rigging, shifting this and stirring that, restless like a caged beast.
Something drove him.  He could not rest.  The springs of life and energy
in the man would have torn him to bits if you had held him motionless for
an hour.  He had to move, to act, to do; and when he buffeted the men, it
was neither native cruelty nor bullying.  It was but the outburst of his
own impatient, restless power.

“It was a strange thing to see such a man gentling little Jem Marvel, or
wooing the boy to a romp about the deck; and it was strange to see Scarf
stand near Joan, watching her, and the muscles in him twitching and
straining with the agony of inaction.  Eric worshipped Joan; and she
bewildered him.  He used to plan little pleasant surprises for her, and
watch her joy at them and take his reward in watching.  He never spoke
love to her, never so much as touched her hand unless it might be to help
her along the deck when the ship was wallowing; and when the things he
planned failed to delight her, a man watching him could see that his very
soul was writhing.

“I said Scarf was a quick man, quick of thought and quick of deed.  But
where Joan was concerned, he was very dull and slow.  He never could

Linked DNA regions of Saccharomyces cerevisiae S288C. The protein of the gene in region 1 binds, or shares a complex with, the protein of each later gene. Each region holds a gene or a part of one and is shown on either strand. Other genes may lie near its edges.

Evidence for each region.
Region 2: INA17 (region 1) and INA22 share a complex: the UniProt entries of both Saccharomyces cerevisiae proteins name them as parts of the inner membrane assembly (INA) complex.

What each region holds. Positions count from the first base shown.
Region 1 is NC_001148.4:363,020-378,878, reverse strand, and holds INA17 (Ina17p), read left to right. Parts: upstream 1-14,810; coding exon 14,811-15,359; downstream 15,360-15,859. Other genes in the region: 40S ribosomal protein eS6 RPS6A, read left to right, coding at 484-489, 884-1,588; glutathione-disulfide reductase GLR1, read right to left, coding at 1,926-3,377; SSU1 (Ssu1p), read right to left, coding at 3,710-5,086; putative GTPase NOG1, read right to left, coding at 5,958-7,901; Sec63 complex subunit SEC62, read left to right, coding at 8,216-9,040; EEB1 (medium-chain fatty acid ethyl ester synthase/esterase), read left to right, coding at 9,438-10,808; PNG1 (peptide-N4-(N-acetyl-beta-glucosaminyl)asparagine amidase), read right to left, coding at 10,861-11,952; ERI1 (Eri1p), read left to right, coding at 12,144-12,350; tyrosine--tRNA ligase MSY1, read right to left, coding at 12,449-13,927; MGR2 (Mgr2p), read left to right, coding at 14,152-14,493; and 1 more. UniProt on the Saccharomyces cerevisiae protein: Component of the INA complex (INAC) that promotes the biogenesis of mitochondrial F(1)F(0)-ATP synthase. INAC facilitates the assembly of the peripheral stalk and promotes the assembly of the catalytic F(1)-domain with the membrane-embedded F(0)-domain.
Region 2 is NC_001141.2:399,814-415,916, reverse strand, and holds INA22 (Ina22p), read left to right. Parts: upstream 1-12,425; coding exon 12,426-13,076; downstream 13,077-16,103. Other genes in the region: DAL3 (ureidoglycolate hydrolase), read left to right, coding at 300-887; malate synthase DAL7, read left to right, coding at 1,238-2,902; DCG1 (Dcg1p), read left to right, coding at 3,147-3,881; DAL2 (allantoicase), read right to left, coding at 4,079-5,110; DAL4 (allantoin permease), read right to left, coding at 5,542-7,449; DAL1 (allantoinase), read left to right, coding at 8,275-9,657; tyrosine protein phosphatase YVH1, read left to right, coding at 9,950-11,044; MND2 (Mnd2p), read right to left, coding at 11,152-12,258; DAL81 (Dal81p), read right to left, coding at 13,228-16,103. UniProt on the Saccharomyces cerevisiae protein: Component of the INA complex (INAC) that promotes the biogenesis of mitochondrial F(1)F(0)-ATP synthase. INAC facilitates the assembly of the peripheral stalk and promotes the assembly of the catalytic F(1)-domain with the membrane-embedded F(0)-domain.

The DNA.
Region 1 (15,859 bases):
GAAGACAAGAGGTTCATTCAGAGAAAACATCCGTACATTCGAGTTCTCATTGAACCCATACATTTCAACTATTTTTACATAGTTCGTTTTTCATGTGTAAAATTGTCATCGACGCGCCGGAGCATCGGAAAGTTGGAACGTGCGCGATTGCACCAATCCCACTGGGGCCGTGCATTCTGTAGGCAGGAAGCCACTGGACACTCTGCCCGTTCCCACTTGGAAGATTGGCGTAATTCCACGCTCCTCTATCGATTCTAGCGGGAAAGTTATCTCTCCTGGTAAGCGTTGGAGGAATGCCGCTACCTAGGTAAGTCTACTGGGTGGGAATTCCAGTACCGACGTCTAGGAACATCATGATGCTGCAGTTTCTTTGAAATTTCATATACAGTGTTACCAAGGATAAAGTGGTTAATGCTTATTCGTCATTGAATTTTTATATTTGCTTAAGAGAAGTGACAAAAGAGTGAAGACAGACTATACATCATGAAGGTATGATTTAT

learn, try as he would, to please her; and his own impotence and his
strength combined to drive him to feats which he meant for wooing, but
which the girl abhorred.

“He trapped a little sea bird once, and made a tiny cage for it, and left
it for her to find; and when the girl discovered it, she cried out with
pity for the captive, and ran on deck with the cage and set the little
creature free.  Eric Scarf saw her, and she knew it was he who had done
it, and pitied him.

“‘I’m really grateful,’ she said, smiling very gently at the big man,
‘but he is so unhappy in a cage.’

“Eric tried to speak, and saw one of the men by the tryworks grinning at
him; so he went forward and drove the man with blows to the knight’s
heads, and Joan scorned him for days thereafter.

“I’ve seen a cock pa’tridge ruffle his feathers and beat and drum with
his wings, all glory and strength and vigor in his wooing; and no doubt
the hen liked it.  But if the pa’tridge had tried such measures in the
courting of a singing thrush, he would only have frighted and dismayed
her whom he sought to please.  It was so with Eric.  His courting would
have pleased some women; Joan it but disgusted and disturbed.

“‘Eric Scarf and I were closer friends than you would think; and I knew
the big, strong man to be as shy and as easy to take hurt as a child.
But it was his way when he was hurt or shamed to strike out at the
nearest, and so to those without understanding he seemed a mere bully,
cruel and exultant in his strength.

“Lucky for us on the Pownal, Scarf delighted in the whaling.  There was
no other task in the world so fitted to the man.  So strong he was that
nothing short of a whale could give him the fierce joy of battle which